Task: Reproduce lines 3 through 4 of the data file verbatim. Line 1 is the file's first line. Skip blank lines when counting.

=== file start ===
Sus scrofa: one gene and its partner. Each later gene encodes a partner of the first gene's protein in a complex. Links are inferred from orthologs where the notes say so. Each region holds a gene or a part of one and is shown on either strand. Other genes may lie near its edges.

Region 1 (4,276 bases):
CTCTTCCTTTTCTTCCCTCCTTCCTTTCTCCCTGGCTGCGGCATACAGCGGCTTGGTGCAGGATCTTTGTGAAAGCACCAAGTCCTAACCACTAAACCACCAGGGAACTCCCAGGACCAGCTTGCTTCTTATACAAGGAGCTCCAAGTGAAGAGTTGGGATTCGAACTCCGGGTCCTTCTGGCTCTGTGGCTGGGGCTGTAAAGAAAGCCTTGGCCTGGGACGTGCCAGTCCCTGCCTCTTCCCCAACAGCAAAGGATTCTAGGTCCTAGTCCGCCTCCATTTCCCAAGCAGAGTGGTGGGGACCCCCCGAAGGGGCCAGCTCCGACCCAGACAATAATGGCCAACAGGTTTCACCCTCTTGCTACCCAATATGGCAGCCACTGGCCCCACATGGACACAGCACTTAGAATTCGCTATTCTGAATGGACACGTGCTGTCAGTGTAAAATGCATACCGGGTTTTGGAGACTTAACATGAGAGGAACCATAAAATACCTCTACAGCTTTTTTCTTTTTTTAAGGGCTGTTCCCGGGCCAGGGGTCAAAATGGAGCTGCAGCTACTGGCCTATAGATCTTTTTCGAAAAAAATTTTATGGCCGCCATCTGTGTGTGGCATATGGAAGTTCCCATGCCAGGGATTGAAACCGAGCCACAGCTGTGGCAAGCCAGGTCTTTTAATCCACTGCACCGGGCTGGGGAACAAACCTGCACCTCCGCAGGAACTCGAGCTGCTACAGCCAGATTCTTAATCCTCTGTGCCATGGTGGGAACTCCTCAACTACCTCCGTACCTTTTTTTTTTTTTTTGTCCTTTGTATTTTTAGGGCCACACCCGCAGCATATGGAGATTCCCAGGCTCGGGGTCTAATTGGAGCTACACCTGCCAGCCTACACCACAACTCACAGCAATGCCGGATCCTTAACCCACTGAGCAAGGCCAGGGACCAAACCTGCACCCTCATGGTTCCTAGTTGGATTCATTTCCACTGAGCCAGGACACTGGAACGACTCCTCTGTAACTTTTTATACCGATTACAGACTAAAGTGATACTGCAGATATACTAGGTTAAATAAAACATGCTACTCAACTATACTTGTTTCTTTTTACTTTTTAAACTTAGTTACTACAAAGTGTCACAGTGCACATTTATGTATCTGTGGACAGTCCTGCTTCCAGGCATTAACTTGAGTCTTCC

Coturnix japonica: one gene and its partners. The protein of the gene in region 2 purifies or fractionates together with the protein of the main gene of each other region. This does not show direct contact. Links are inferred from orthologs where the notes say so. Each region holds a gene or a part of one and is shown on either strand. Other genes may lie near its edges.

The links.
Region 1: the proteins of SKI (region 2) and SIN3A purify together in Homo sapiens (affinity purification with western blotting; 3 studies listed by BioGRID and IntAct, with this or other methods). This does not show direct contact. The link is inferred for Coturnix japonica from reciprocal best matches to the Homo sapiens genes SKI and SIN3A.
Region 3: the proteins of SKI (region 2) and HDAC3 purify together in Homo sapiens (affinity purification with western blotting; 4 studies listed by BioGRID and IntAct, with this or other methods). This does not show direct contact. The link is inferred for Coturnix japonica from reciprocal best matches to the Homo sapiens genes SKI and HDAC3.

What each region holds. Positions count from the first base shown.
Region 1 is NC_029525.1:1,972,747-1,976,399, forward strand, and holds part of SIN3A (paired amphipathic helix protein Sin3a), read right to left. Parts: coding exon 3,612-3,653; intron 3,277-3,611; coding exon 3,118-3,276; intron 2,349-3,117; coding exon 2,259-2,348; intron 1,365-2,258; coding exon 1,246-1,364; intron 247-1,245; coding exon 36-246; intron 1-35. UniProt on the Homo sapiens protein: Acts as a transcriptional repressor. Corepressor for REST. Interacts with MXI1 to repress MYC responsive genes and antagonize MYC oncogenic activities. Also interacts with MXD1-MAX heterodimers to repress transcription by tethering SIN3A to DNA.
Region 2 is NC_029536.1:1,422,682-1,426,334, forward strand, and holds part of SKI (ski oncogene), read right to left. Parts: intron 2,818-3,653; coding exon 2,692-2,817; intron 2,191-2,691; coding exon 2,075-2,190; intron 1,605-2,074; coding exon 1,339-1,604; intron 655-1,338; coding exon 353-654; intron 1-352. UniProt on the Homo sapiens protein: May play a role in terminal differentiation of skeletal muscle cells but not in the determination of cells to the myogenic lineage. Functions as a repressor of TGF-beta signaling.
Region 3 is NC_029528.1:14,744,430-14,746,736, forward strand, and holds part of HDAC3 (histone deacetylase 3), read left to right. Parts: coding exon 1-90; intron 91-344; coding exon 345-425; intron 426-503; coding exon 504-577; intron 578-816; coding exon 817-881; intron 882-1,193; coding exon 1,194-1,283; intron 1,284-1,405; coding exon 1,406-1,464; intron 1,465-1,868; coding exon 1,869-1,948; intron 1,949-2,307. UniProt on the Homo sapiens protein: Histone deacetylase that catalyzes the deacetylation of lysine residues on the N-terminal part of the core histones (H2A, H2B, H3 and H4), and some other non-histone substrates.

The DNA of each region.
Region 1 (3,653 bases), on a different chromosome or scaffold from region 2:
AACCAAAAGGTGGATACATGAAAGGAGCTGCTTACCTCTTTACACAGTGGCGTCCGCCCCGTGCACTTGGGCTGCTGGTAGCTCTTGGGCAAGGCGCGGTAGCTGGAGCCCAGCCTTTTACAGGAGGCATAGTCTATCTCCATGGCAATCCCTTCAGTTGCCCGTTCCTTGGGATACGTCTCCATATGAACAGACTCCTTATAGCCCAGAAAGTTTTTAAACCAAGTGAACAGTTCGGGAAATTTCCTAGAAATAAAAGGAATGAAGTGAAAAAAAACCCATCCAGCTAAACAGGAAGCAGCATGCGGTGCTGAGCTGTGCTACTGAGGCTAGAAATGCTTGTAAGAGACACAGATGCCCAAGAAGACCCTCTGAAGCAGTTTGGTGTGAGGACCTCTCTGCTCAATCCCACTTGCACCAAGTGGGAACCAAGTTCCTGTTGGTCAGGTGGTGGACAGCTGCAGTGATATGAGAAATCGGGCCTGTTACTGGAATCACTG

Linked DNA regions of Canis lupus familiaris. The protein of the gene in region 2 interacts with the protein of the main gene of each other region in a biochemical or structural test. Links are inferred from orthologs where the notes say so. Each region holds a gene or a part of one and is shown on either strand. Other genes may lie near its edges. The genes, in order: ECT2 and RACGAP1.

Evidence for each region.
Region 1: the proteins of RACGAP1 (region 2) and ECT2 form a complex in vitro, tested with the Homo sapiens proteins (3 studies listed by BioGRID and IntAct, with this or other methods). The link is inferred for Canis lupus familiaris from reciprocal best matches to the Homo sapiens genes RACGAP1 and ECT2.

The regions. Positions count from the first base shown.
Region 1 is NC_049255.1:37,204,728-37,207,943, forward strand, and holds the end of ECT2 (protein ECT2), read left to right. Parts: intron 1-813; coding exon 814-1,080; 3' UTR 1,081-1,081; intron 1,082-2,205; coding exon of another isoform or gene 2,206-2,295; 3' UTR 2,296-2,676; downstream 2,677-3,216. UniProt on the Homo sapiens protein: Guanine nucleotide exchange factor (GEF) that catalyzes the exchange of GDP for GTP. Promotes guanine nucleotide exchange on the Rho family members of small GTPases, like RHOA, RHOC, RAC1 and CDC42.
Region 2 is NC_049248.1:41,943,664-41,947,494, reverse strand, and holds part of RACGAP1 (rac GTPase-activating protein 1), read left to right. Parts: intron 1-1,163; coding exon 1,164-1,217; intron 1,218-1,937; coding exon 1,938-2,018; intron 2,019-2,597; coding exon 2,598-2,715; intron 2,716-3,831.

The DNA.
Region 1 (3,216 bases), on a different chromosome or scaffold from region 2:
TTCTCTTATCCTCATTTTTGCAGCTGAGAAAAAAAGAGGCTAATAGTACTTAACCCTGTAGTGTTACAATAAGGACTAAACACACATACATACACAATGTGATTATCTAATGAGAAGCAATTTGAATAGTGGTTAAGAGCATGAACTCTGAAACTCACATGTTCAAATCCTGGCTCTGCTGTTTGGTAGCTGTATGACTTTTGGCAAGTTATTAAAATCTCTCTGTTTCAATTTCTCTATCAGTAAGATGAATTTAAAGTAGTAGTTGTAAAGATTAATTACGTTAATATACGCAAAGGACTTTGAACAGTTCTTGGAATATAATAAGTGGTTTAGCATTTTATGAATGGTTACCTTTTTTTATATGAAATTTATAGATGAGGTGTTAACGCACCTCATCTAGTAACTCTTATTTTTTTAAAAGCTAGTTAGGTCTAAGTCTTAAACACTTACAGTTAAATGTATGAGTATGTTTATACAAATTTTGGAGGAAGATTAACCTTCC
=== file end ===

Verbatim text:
CTCTTCCTTTTCTTCCCTCCTTCCTTTCTCCCTGGCTGCGGCATACAGCGGCTTGGTGCAGGATCTTTGTGAAAGCACCAAGTCCTAACCACTAAACCACCAGGGAACTCCCAGGACCAGCTTGCTTCTTATACAAGGAGCTCCAAGTGAAGAGTTGGGATTCGAACTCCGGGTCCTTCTGGCTCTGTGGCTGGGGCTGTAAAGAAAGCCTTGGCCTGGGACGTGCCAGTCCCTGCCTCTTCCCCAACAGCAAAGGATTCTAGGTCCTAGTCCGCCTCCATTTCCCAAGCAGAGTGGTGGGGACCCCCCGAAGGGGCCAGCTCCGACCCAGACAATAATGGCCAACAGGTTTCACCCTCTTGCTACCCAATATGGCAGCCACTGGCCCCACATGGACACAGCACTTAGAATTCGCTATTCTGAATGGACACGTGCTGTCAGTGTAAAATGCATACCGGGTTTTGGAGACTTAACATGAGAGGAACCATAAAATACCTCTACAGCTTTTTTCTTTTTTTAAGGGCTGTTCCCGGGCCAGGGGTCAAAATGGAGCTGCAGCTACTGGCCTATAGATCTTTTTCGAAAAAAATTTTATGGCCGCCATCTGTGTGTGGCATATGGAAGTTCCCATGCCAGGGATTGAAACCGAGCCACAGCTGTGGCAAGCCAGGTCTTTTAATCCACTGCACCGGGCTGGGGAACAAACCTGCACCTCCGCAGGAACTCGAGCTGCTACAGCCAGATTCTTAATCCTCTGTGCCATGGTGGGAACTCCTCAACTACCTCCGTACCTTTTTTTTTTTTTTTGTCCTTTGTATTTTTAGGGCCACACCCGCAGCATATGGAGATTCCCAGGCTCGGGGTCTAATTGGAGCTACACCTGCCAGCCTACACCACAACTCACAGCAATGCCGGATCCTTAACCCACTGAGCAAGGCCAGGGACCAAACCTGCACCCTCATGGTTCCTAGTTGGATTCATTTCCACTGAGCCAGGACACTGGAACGACTCCTCTGTAACTTTTTATACCGATTACAGACTAAAGTGATACTGCAGATATACTAGGTTAAATAAAACATGCTACTCAACTATACTTGTTTCTTTTTACTTTTTAAACTTAGTTACTACAAAGTGTCACAGTGCACATTTATGTATCTGTGGACAGTCCTGCTTCCAGGCATTAACTTGAGTCTTCC

Coturnix japonica: one gene and its partners. The protein of the gene in region 2 purifies or fractionates together with the protein of the main gene of each other region. This does not show direct contact. Links are inferred from orthologs where the notes say so. Each region holds a gene or a part of one and is shown on either strand. Other genes may lie near its edges.